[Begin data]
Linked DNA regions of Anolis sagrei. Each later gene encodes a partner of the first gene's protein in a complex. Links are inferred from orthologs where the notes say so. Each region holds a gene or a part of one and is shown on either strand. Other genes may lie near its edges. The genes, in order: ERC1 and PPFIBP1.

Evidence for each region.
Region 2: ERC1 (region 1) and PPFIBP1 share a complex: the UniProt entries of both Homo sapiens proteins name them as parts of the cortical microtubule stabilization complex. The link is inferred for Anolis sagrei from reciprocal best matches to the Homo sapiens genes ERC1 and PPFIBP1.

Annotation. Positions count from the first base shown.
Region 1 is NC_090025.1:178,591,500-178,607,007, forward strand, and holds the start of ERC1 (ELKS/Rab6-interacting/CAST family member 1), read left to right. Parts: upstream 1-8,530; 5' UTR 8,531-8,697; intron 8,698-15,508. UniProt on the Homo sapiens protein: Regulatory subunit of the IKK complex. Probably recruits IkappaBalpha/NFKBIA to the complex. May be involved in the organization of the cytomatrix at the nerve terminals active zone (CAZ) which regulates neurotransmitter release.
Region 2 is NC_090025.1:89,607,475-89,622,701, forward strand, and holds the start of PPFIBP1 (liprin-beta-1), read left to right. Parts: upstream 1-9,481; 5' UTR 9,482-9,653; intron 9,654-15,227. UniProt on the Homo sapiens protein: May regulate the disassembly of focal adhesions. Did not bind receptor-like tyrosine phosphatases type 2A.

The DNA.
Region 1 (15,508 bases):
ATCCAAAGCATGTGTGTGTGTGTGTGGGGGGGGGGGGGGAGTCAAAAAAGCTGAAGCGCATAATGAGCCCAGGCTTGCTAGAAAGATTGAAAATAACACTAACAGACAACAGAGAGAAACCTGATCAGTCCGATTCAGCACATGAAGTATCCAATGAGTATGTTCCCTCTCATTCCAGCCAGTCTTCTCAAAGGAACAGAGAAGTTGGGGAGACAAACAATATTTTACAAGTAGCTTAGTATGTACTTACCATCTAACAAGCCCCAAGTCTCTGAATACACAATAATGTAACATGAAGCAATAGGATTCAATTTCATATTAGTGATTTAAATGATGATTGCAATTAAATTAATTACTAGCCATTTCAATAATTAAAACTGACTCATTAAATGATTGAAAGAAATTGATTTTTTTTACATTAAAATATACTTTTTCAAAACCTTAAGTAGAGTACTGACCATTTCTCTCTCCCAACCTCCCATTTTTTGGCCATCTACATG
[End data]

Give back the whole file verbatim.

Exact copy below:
Linked DNA regions of Anolis sagrei. Each later gene encodes a partner of the first gene's protein in a complex. Links are inferred from orthologs where the notes say so. Each region holds a gene or a part of one and is shown on either strand. Other genes may lie near its edges. The genes, in order: ERC1 and PPFIBP1.

Evidence for each region.
Region 2: ERC1 (region 1) and PPFIBP1 share a complex: the UniProt entries of both Homo sapiens proteins name them as parts of the cortical microtubule stabilization complex. The link is inferred for Anolis sagrei from reciprocal best matches to the Homo sapiens genes ERC1 and PPFIBP1.

Annotation. Positions count from the first base shown.
Region 1 is NC_090025.1:178,591,500-178,607,007, forward strand, and holds the start of ERC1 (ELKS/Rab6-interacting/CAST family member 1), read left to right. Parts: upstream 1-8,530; 5' UTR 8,531-8,697; intron 8,698-15,508. UniProt on the Homo sapiens protein: Regulatory subunit of the IKK complex. Probably recruits IkappaBalpha/NFKBIA to the complex. May be involved in the organization of the cytomatrix at the nerve terminals active zone (CAZ) which regulates neurotransmitter release.
Region 2 is NC_090025.1:89,607,475-89,622,701, forward strand, and holds the start of PPFIBP1 (liprin-beta-1), read left to right. Parts: upstream 1-9,481; 5' UTR 9,482-9,653; intron 9,654-15,227. UniProt on the Homo sapiens protein: May regulate the disassembly of focal adhesions. Did not bind receptor-like tyrosine phosphatases type 2A.

The DNA.
Region 1 (15,508 bases):
ATCCAAAGCATGTGTGTGTGTGTGTGGGGGGGGGGGGGGAGTCAAAAAAGCTGAAGCGCATAATGAGCCCAGGCTTGCTAGAAAGATTGAAAATAACACTAACAGACAACAGAGAGAAACCTGATCAGTCCGATTCAGCACATGAAGTATCCAATGAGTATGTTCCCTCTCATTCCAGCCAGTCTTCTCAAAGGAACAGAGAAGTTGGGGAGACAAACAATATTTTACAAGTAGCTTAGTATGTACTTACCATCTAACAAGCCCCAAGTCTCTGAATACACAATAATGTAACATGAAGCAATAGGATTCAATTTCATATTAGTGATTTAAATGATGATTGCAATTAAATTAATTACTAGCCATTTCAATAATTAAAACTGACTCATTAAATGATTGAAAGAAATTGATTTTTTTTACATTAAAATATACTTTTTCAAAACCTTAAGTAGAGTACTGACCATTTCTCTCTCCCAACCTCCCATTTTTTGGCCATCTACATG